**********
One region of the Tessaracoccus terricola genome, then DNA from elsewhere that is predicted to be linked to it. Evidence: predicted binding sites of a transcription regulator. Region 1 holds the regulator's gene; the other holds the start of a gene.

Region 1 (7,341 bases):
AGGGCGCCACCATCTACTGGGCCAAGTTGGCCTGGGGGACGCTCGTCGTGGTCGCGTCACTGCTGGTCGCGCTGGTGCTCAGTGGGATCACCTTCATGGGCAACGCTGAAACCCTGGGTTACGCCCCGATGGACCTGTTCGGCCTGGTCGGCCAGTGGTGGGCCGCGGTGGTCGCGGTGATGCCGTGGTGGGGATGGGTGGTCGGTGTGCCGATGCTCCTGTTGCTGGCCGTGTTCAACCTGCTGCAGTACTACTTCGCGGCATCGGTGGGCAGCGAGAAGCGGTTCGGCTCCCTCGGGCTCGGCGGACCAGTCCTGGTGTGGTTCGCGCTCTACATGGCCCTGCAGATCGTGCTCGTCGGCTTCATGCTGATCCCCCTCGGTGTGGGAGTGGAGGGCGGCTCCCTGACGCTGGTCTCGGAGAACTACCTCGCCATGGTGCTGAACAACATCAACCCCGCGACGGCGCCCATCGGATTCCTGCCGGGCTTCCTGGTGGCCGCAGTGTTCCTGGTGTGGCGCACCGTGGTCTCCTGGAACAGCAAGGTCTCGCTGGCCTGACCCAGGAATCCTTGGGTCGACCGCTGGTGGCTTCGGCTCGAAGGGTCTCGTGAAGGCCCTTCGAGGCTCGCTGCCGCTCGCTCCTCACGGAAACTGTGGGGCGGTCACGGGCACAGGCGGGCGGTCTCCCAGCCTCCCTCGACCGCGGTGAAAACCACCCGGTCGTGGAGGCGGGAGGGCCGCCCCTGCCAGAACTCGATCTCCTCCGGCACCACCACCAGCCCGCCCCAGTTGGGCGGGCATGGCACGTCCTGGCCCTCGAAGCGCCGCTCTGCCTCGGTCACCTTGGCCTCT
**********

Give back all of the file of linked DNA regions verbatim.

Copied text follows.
One region of the Tessaracoccus terricola genome, then DNA from elsewhere that is predicted to be linked to it. Evidence: predicted binding sites of a transcription regulator. Region 1 holds the regulator's gene; the other holds the start of a gene.

Region 1 (7,341 bases):
AGGGCGCCACCATCTACTGGGCCAAGTTGGCCTGGGGGACGCTCGTCGTGGTCGCGTCACTGCTGGTCGCGCTGGTGCTCAGTGGGATCACCTTCATGGGCAACGCTGAAACCCTGGGTTACGCCCCGATGGACCTGTTCGGCCTGGTCGGCCAGTGGTGGGCCGCGGTGGTCGCGGTGATGCCGTGGTGGGGATGGGTGGTCGGTGTGCCGATGCTCCTGTTGCTGGCCGTGTTCAACCTGCTGCAGTACTACTTCGCGGCATCGGTGGGCAGCGAGAAGCGGTTCGGCTCCCTCGGGCTCGGCGGACCAGTCCTGGTGTGGTTCGCGCTCTACATGGCCCTGCAGATCGTGCTCGTCGGCTTCATGCTGATCCCCCTCGGTGTGGGAGTGGAGGGCGGCTCCCTGACGCTGGTCTCGGAGAACTACCTCGCCATGGTGCTGAACAACATCAACCCCGCGACGGCGCCCATCGGATTCCTGCCGGGCTTCCTGGTGGCCGCAGTGTTCCTGGTGTGGCGCACCGTGGTCTCCTGGAACAGCAAGGTCTCGCTGGCCTGACCCAGGAATCCTTGGGTCGACCGCTGGTGGCTTCGGCTCGAAGGGTCTCGTGAAGGCCCTTCGAGGCTCGCTGCCGCTCGCTCCTCACGGAAACTGTGGGGCGGTCACGGGCACAGGCGGGCGGTCTCCCAGCCTCCCTCGACCGCGGTGAAAACCACCCGGTCGTGGAGGCGGGAGGGCCGCCCCTGCCAGAACTCGATCTCCTCCGGCACCACCACCAGCCCGCCCCAGTTGGGCGGGCATGGCACGTCCTGGCCCTCGAAGCGCCGCTCTGCCTCGGTCACCTTGGCCTCT